To understand why BennettRank is so good at predicting playoff games, it's helpful to compare it to something fans might already be familiar with: the Rating Power Index, or RPI.
The RPI is employed by the NCAA college basketball tournament selection committees to select and seed the fields for their tournaments, and it shares some commonalities with BennettRank. In fact, BennettRank could be considered a super-charged, predictive RPI.
The RPI calculation is actually pretty simple. It only considers three things: a team's winning percentage (25%), their opponents' winning percentage (50%), and their opponents' opponents' winning percentage (25%).
So if a team wins a lot of games against teams that also win a lot of games, the RPI figures they're pretty good.
It's a good data point, but it's hardly predictive.[divider]
WHAT MAKES BENNETTRANK DIFFERENT?
1. Adjusted Margin of Victory
BennettRank uses Adjusted Margin of Victory as its focus statistic (AdjMV), rather than just wins and losses. A 45-0 win tells us something very different than a 10-7 win — the 45-0 victor significantly outplayed their opponent, while the 10-7 winner probably squeaked by. The RPI gives both games equal weight, but BennettRank considers the margin of victory.
There is a limit to how much credit a team can receive for racking up points in a big win though — a blowout is a blowout, after all. This is where the "adjustment" comes in to the Adjusted Margin of Victory.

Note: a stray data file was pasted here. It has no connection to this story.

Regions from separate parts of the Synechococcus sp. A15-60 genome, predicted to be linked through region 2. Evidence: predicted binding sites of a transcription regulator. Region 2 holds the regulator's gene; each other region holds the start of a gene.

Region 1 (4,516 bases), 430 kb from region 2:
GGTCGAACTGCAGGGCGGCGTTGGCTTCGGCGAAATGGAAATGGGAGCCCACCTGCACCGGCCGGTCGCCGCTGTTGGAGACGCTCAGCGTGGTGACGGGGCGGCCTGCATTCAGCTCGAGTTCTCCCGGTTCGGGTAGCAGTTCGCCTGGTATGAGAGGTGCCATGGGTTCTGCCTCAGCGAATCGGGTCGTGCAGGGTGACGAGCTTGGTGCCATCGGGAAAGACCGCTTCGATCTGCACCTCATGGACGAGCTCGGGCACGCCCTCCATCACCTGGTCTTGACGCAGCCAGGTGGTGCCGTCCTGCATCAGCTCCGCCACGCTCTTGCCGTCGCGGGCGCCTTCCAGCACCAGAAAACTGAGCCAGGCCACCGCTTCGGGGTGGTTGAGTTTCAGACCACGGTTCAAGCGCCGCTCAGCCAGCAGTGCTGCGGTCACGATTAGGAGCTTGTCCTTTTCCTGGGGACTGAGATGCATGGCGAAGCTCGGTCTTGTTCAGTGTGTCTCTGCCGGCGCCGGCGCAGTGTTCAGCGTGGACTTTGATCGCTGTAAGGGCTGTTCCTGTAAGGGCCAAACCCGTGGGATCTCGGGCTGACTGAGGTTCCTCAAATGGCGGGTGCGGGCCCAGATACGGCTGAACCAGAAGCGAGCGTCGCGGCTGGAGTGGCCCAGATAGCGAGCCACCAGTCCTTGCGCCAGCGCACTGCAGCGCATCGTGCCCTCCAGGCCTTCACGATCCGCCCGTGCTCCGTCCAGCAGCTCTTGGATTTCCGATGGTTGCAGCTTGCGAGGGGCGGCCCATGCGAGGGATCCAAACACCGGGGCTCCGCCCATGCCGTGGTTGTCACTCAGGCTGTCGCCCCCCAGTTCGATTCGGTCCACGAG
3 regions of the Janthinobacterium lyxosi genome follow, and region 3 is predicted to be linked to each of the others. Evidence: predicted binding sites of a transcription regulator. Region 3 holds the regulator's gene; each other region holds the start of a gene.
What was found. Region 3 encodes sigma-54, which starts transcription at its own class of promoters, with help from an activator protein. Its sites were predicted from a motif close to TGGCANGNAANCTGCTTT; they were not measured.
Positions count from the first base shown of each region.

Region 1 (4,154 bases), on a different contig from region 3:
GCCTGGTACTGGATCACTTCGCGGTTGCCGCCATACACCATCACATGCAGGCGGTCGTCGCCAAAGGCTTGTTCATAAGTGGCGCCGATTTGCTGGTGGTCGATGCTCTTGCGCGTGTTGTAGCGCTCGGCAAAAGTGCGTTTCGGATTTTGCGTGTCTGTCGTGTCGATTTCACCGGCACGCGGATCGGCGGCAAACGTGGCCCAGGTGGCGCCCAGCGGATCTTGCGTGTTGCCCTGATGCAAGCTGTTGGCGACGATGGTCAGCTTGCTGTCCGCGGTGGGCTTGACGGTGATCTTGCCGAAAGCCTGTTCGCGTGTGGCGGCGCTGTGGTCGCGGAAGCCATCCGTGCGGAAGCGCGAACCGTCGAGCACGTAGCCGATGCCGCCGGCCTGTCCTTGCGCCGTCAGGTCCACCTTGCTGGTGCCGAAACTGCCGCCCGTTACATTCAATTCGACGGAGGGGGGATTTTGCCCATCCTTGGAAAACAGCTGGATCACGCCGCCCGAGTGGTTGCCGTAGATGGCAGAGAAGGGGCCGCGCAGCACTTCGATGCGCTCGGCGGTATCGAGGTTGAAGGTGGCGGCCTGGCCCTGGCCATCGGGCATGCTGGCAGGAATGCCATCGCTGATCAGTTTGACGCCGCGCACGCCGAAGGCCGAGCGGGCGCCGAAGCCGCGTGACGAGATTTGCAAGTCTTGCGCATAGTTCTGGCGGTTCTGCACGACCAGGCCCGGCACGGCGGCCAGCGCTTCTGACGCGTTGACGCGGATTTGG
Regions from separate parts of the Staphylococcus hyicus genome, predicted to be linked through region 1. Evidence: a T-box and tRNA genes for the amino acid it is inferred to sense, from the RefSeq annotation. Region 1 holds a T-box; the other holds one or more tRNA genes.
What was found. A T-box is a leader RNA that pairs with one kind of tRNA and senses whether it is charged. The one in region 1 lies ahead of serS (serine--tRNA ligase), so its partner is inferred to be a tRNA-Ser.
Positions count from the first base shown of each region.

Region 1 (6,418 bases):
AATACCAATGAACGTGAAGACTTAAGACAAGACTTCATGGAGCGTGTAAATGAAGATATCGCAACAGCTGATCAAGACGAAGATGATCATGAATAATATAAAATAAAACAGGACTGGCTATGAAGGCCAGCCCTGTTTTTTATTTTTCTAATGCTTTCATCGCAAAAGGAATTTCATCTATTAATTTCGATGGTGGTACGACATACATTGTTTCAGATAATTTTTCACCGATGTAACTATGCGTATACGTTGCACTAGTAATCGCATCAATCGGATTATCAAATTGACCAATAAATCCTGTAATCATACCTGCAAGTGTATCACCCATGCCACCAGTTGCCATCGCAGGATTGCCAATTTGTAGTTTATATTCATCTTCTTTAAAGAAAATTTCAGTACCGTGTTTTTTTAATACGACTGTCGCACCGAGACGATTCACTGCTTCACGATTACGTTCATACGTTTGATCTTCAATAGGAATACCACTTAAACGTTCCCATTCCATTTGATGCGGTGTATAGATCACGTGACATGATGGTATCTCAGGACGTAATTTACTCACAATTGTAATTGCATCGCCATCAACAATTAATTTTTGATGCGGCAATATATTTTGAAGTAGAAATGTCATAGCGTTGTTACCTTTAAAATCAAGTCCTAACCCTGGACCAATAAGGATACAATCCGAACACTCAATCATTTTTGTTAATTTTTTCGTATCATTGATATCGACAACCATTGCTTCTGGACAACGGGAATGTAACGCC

The AdjMV number has a floor and a ceiling, so as to not allow aberrant or outlier games to overly influence the rankings. The ceiling means teams don't get extra credit for pouring it on — turning a blowout an even bigger blowout.
On the other end, there is a floor. One-point and two-point wins are automatically adjusted to earn the same amount of credit as a theoretical 2.5-point win. After all, o point is more important than the first point a team scores above their opponent.
2. Recent Games Get More Credit
Momentum is important, so BennettRank gives recent games more weight. In the FCS rankings, the current week's games are given 4% more weight than games the previous week. By the end of the season, games are typically 50-75% more important than the first game of the season.
3. Home Field Advantage
Margin of victory is adjusted for home-field advantage.
WHAT MAKES BENNETTRANK BETTER?
In short: strength of schedule. The underlying raw BennettRank scores are based on two components: adjusted margin of victory and opponent strength of schedule. Our research shows human polls overvalue wins and losses and do not give enough weight to strength of schedule.
It is unreasonable for a pollster to see every game of every team they are expected to rank, and thus has limited means to quickly assess strength of schedule. The BennettRank computer has no such problem.
WHERE DID BENNETTRANK COME FROM?
This is the fourth season for BennettRank. Each year new sports are added and the underlying algorithms are tweaked as more data is analyzed and the BennettRank IT infrastructure becomes more sophisticated.
Gregg Bennett, the founder of BennettRank, created the original algorithm for D1 women's soccer after watching his daughter play at the University of Washington, when he observed that none of the existing polls and rankings seemed to correlate well with what he saw on the field, and none were really very good at predicting tournament results.
The coaches polls seemed to do a reasonable job of ranking the Top 25, but there appeared to be no good rankings systems for all the other teams in the division.
It occurred to him that the basic concepts of the RPI were solid, but they could be very much improved upon. Gregg identified what he considered the weaknesses of the RPI and developed, from scratch, BennettRank.